Psalm 121 moves from questioning to proclaiming. For most of our distress-filled days, we also go back and forth between doubting and trusting. In this Psalm, God gives His people words to communicate both uncertainty and faith. This passage provides the freedom to acknowledge our struggles, but it also encourages us to have confidence in Him.
What does distress sound like? Each of us expresses our anguish differently, but it frequently sounds like physical tossing and turning on our beds, pacing in the hallways, tears, and cries that pour out of our overwhelmed hearts.
While these are the instinctive ways we typically communicate the turmoil in our souls, we sometimes neglect the most important way we can express our sorrow: to the Lord. If we do not call out to the Lord in our distress, we will feel distant from Him.
And yet, there are seasons when our sorrow is so great that we fail to find words. Our hearts are so broken, burdened, betrayed, and distressed that our words fail us. In these moments, we need help speaking to the Lord.
The Lord Gives Us Words
God, in His kindness, allows us to borrow His words when we struggle to know what to say to Him. Jesus did this in His agony. From the cross, He cried out to the Lord, expressing His anguish by quoting the words of Psalm 22:
“My God, my God, why have you forsaken me? Why are you so far from saving me, from the words of my groaning?” (v. 1).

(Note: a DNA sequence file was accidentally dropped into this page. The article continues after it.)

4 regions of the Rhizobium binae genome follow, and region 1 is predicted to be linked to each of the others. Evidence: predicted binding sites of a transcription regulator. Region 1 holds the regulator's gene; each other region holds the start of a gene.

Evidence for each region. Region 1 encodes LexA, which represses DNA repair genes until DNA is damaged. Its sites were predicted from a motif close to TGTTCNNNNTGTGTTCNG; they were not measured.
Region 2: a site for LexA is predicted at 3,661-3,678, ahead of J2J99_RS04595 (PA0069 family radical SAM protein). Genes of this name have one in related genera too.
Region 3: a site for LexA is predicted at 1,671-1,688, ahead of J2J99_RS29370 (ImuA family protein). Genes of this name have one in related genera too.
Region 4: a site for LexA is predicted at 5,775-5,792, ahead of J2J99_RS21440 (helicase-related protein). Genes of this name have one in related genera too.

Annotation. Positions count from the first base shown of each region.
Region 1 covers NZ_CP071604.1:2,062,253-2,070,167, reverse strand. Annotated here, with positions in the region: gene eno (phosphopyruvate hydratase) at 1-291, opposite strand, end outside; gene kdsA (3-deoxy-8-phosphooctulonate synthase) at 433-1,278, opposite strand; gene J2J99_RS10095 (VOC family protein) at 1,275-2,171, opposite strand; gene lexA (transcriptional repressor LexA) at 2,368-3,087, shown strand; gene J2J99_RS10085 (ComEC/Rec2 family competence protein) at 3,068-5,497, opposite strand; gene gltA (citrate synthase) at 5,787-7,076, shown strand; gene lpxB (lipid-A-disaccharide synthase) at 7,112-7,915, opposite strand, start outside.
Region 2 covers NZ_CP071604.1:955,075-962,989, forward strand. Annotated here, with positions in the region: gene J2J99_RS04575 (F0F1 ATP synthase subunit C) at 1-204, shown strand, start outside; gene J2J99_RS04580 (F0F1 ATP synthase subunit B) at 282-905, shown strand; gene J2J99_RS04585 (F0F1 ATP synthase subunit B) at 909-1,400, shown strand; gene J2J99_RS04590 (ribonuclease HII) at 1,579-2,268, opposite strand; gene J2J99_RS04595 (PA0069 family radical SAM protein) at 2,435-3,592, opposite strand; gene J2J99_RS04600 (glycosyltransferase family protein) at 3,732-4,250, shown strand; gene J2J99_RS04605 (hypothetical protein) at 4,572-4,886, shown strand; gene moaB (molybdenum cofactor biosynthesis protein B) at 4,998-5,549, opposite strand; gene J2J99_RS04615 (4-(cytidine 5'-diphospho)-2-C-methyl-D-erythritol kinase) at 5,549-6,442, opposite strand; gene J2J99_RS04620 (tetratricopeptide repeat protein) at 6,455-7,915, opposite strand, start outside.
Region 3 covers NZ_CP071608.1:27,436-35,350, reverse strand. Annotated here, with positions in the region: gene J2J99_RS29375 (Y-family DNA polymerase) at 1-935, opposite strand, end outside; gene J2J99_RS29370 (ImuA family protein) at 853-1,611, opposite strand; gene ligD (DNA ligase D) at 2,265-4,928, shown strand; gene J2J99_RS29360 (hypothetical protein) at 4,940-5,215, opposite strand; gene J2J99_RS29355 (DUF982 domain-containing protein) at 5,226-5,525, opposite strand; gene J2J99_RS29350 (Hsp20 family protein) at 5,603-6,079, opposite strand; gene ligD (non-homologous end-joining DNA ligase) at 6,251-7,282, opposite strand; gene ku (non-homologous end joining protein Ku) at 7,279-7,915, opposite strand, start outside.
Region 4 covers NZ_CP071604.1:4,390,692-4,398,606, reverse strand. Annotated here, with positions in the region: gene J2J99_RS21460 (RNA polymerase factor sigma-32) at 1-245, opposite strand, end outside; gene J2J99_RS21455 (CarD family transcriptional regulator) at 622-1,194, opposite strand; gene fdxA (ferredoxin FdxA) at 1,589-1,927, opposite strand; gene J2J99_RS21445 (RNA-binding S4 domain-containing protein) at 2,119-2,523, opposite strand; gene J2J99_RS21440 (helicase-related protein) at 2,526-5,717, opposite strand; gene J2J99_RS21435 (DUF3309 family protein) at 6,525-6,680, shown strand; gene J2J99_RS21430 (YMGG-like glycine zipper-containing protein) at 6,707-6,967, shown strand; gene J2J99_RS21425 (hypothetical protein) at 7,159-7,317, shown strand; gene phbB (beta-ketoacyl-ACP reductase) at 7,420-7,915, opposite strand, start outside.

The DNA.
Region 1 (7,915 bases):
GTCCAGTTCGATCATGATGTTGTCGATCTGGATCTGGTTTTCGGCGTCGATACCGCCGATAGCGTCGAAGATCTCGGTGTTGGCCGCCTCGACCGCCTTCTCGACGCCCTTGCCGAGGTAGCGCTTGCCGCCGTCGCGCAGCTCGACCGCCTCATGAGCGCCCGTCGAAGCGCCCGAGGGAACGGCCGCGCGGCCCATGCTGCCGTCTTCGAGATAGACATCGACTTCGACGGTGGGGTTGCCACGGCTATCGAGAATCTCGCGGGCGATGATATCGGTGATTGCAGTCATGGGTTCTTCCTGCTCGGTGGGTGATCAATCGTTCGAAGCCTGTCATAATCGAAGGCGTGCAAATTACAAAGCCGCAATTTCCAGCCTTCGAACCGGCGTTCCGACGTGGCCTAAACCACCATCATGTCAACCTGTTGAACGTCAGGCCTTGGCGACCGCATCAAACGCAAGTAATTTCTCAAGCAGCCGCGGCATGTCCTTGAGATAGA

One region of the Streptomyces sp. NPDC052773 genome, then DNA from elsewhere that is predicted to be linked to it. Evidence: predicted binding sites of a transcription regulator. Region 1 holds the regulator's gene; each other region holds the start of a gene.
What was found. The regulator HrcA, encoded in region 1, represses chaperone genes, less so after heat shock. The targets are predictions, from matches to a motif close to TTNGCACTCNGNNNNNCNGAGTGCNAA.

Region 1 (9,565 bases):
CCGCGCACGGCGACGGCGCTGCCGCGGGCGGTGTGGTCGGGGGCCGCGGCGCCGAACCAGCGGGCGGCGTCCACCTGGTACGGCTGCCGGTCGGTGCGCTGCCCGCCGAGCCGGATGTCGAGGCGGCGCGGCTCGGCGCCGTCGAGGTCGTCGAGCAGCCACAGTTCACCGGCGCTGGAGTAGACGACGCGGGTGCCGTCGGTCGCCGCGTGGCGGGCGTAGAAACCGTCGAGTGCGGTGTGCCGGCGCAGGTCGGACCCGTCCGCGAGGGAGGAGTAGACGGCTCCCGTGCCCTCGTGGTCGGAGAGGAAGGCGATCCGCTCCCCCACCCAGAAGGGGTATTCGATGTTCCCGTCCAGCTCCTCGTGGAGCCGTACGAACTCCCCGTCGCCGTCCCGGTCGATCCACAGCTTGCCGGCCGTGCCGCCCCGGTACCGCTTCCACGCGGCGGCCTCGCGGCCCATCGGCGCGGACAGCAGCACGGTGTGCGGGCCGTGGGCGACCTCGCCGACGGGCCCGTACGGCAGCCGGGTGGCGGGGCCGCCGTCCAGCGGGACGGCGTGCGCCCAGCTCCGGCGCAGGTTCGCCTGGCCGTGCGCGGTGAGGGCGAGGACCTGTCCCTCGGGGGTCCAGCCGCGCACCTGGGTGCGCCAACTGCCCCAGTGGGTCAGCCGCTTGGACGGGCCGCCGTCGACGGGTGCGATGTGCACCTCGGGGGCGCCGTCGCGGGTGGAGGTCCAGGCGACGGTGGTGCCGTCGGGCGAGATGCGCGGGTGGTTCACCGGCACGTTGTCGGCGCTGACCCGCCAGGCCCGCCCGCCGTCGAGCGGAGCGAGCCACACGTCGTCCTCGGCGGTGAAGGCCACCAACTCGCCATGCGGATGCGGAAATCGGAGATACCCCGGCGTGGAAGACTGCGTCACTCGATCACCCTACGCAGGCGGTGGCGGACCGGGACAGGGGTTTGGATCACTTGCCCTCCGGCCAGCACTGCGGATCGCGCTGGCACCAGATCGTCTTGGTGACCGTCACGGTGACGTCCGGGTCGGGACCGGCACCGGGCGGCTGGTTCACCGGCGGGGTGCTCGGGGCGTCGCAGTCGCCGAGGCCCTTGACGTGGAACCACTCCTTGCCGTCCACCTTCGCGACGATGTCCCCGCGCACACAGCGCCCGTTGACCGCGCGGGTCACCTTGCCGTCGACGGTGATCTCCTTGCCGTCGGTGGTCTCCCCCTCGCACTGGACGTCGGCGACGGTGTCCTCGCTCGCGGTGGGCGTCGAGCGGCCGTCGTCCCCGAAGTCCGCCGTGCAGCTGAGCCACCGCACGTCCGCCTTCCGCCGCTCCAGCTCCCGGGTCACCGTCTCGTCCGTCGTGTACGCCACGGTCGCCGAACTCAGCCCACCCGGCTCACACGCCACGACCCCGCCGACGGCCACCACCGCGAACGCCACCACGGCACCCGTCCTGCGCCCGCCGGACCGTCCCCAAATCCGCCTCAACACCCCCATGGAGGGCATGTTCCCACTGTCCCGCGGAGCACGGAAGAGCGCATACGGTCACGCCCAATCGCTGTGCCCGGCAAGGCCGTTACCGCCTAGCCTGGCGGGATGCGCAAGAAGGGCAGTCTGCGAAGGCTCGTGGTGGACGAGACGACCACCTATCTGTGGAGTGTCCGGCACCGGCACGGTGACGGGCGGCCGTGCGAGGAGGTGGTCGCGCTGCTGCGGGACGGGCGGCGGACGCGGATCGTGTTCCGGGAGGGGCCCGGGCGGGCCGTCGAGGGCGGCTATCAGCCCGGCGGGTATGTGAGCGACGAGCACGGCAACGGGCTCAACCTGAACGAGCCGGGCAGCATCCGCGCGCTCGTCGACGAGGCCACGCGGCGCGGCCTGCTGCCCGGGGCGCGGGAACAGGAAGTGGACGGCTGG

Jesus, using the words given to Him in Scripture, articulated how He felt abandoned in His moment of need.
Did you catch that? Even He who knew the glorious redemptive purpose of His suffering expressed deep anguish as He went through it. He shared His heart with His Father. This should encourage us to speak directly to our Father even when we feel He has abandoned us.
The Lord Invites Our Questions
Similar to Jesus’ prayer based on Psalm 22, Psalm 121 can help us speak to God in the midst of our distress. It is a song of ascent, which means that it was sung by Israelite sojourners embarking on a long, perilous journey to Mt. Zion. They needed courage for the climb ahead. They started out in a valley and had an arduous journey before them. They were aware they might encounter robbers and challenging terrain along the way. They anticipated trouble.
Like us, when we are in a difficult or dangerous place, the Israelites were filled with fear, wrestling with uncertainty. Nevertheless, they knew they needed to head towards Mt. Zion to reach their temple.